Saturday, September 26, 2015

Sitting on glasses



The clutter on the floor and bed is beginning to congeal in piles of items destined for suitcase, rolling carry-on, purse, and second carry-on bag. Deadlines are in flux. (What’s a deadline if it isn’t in flux?) Perspiration glows on my girly face. Rivulets run down my back under my shirt. I’ll sit down for just a moment. I will travel today to my launching off spot down nearer the airport. I’ll take rapid transit to the airport in the morning.

I look for an open spot on the bed. In the only one, I see my glasses. They look a little odd. I pick them up. They are flat, and I’m not referring to having earpieces folded neatly behind the lenses. No, I mean flat, flat, flat. I have no recollection of taking them off, nor any sense of having sat on them, yet that’s the only thing that would flatten them.

I do a little twisting and bending and walk over to the mirror to see how they look. I’m a cartoon character who’s just had her clock cleaned, glasses hanging askew. One eye has a lens to look through. This will not do.

I phone my optician quickly. She answers in two rings; she’ll be there until four. Two hours to stuff the piles into their respective containers. Two hours to load the car. Two hours to write up emergency contact lists for appropriate parties, and a notice to the post office. Worst case scenario, I can race down to her store, them come back for my stuff.

But I get it packed, or, more accurately, crammed into the containers, load it into the car, and get to Stacy’s by quarter to four.


Fixed. Only slightly the worse for wear.

*     *     *

It takes about three days of piles on the floor, making additions and deletions, until I hone in on what I think I can wrangle. This sorting and pondering lasts exactly until the last minute, whenever that is. My original last minute for today was 10 a.m. My airline has always allowed online check-in starting thirty hours in advance of departure, to print the boarding pass, etc. Flight time? 3:45 PM. So I will check in at 9:45 AM.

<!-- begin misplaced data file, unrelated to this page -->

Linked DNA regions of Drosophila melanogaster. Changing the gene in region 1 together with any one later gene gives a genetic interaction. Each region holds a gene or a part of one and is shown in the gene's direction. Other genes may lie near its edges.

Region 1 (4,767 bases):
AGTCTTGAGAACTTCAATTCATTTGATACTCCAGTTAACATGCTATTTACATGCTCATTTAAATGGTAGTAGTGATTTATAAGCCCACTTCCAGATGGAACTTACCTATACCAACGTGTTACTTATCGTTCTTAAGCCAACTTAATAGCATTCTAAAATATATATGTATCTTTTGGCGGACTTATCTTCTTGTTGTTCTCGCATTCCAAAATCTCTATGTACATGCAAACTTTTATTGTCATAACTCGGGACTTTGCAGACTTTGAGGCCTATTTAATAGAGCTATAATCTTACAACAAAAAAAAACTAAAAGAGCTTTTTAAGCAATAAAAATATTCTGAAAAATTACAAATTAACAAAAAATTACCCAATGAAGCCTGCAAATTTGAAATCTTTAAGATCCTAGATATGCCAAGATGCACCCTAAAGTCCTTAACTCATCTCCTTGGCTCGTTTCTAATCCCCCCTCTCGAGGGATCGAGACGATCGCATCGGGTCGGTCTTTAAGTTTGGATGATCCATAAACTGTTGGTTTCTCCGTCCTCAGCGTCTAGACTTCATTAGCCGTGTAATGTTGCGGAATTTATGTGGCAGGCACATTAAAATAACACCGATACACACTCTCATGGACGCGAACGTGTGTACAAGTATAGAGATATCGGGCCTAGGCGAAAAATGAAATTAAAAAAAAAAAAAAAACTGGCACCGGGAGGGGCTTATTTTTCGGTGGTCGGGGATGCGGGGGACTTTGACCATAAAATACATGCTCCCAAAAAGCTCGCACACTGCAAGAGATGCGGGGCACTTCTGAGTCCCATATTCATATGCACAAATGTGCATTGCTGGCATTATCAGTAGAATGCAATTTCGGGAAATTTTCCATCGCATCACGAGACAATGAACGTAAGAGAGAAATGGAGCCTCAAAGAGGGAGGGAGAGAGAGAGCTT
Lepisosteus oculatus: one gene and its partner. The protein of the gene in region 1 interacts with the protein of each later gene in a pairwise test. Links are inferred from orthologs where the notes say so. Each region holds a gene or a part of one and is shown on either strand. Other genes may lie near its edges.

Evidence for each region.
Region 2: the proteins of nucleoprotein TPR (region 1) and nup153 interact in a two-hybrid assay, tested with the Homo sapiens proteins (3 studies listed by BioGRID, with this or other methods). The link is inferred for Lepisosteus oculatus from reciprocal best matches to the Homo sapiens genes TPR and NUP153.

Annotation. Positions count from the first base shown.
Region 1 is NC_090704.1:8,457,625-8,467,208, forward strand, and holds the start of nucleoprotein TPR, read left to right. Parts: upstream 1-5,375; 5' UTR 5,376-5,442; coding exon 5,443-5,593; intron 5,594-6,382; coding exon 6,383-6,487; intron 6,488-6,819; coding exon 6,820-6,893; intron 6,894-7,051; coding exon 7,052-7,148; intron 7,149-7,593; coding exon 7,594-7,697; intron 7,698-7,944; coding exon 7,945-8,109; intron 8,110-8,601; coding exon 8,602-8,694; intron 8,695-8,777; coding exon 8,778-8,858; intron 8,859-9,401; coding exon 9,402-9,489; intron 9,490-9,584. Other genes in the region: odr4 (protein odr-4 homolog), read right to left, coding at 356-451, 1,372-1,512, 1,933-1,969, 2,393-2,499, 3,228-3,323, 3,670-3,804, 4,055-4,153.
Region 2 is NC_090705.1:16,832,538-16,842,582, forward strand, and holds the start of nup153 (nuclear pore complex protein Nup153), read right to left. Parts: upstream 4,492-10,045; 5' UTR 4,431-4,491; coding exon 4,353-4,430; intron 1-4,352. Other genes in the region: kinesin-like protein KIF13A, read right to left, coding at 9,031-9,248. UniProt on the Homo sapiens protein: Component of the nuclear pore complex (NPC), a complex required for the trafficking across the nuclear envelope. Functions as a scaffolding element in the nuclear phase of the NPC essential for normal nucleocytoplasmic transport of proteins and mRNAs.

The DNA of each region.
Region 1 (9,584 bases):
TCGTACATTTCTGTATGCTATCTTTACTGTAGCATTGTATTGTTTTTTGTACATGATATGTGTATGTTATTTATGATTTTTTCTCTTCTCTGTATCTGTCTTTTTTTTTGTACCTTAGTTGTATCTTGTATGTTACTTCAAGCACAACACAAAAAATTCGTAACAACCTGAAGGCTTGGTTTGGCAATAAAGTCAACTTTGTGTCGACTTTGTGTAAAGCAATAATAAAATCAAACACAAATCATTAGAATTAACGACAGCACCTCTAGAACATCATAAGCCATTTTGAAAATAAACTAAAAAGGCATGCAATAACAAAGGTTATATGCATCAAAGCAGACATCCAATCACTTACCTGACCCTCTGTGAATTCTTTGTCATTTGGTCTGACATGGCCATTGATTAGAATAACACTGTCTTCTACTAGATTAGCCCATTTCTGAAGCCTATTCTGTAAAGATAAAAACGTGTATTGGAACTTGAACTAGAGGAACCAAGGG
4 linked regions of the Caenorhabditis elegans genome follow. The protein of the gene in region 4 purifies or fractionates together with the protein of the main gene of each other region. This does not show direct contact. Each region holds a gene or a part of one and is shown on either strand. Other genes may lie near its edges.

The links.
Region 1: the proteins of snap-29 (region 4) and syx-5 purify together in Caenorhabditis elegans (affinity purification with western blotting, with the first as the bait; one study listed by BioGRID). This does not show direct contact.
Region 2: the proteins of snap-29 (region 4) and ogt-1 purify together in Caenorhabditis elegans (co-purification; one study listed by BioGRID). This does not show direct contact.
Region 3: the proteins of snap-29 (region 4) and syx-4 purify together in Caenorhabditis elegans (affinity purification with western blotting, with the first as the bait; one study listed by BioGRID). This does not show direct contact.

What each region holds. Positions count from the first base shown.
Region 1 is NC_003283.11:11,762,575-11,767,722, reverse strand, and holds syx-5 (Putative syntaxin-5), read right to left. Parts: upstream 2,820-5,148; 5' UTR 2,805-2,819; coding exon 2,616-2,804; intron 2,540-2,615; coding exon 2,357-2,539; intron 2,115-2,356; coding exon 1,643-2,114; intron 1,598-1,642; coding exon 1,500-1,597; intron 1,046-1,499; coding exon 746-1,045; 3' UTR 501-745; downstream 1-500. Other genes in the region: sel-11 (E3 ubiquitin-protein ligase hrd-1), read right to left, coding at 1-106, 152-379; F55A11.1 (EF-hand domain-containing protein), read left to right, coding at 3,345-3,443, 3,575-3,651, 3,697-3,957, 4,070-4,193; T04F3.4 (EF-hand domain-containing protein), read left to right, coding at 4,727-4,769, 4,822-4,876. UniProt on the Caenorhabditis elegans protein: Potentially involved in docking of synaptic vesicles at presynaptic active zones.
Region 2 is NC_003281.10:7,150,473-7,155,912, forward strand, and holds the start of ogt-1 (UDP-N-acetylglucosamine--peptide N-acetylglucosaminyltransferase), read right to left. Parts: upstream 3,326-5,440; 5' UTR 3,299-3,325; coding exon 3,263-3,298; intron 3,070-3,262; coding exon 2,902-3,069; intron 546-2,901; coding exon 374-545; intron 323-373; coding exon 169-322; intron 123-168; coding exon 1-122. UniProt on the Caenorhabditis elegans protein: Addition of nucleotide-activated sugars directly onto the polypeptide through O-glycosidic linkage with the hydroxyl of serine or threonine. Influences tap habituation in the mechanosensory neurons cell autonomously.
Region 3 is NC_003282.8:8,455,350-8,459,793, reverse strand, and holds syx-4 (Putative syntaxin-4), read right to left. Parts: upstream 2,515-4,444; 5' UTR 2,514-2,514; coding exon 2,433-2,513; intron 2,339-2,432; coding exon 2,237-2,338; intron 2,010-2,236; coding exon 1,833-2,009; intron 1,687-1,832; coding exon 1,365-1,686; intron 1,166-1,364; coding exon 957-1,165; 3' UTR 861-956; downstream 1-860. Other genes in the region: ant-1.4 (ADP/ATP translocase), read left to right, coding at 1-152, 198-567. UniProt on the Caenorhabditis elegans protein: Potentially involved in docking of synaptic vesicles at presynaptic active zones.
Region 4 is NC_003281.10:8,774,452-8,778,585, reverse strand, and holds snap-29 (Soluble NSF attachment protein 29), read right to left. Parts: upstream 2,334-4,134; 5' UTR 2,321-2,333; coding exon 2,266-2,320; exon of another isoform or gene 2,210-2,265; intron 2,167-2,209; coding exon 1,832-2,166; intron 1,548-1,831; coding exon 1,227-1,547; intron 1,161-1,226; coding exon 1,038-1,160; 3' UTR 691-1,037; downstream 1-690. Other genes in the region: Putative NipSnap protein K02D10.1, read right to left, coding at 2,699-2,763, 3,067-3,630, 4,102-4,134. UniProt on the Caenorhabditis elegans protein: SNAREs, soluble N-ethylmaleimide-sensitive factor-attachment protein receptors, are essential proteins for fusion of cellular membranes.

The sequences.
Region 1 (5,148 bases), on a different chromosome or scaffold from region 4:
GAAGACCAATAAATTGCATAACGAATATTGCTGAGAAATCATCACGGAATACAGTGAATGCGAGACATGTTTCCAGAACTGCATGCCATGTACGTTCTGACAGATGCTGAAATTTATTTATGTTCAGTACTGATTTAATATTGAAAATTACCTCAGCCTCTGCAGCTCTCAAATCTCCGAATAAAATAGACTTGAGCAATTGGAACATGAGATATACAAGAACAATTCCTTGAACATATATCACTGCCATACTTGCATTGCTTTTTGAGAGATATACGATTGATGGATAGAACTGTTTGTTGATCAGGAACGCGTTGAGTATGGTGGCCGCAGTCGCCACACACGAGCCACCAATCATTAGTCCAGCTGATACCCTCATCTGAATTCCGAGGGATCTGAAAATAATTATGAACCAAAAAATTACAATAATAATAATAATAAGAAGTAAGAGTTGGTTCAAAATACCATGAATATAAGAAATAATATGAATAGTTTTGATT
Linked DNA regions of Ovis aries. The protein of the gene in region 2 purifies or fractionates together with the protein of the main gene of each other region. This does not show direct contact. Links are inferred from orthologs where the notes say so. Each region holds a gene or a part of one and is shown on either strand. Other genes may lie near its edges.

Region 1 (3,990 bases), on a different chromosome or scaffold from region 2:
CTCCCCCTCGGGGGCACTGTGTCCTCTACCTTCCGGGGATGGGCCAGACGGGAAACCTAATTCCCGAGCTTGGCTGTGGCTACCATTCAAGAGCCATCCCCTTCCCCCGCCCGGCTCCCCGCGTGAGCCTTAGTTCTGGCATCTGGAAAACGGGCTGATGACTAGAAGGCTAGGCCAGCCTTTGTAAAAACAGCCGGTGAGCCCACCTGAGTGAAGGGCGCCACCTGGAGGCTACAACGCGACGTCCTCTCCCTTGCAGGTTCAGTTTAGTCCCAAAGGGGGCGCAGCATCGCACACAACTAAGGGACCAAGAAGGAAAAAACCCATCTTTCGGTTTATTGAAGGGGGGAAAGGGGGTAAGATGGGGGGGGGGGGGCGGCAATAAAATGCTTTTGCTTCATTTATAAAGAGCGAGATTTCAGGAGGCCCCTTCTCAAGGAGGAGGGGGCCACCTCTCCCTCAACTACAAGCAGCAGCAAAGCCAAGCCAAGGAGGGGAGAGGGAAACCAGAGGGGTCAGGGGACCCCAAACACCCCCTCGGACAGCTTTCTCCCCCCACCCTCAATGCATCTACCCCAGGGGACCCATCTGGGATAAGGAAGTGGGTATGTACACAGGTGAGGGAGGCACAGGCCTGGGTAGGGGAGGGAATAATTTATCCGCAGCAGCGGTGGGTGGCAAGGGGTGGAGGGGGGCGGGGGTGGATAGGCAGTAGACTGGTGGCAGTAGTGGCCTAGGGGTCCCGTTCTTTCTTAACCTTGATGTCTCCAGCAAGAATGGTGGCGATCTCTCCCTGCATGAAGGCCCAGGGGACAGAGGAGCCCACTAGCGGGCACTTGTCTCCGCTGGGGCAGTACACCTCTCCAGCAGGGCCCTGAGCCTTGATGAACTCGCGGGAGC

Then my fellow travelers and I get emails from the airline that our flight is rescheduled to 4:10 PM. I remember to try to check in at 10:25, and there’s a message on the site that check-in can be made up to 24-hours in advance. That’s not until 4:10 PM today. It also means making our connection flight is in jeopardy.

Recalculating, recalculating, recalculating. I know how my GPS feels now. I revise my packing plan to fill the available time.  Of course.

I’m not sure how much later it was that I noticed an email from one of my traveling companions that she received an email from the airline that she can print her boarding pass now.  I find I have that email too, but haven’t been monitoring my communications media. I have my pass by noon, but I’m packing at a four o’clock departure rate. I have to turn the packing speed on when I sit on the glasses.


I ponder this evening what I have forgotten to do. Off-hand, I didn’t refill the cats’ water tower. I didn’t pooper scoop. I forget to do “Cat Count.” That could be bad. Henley has been in escape mode lately. I packed sloppily in the rush and now I need to do some rearranging so I can access things without pouring them all out.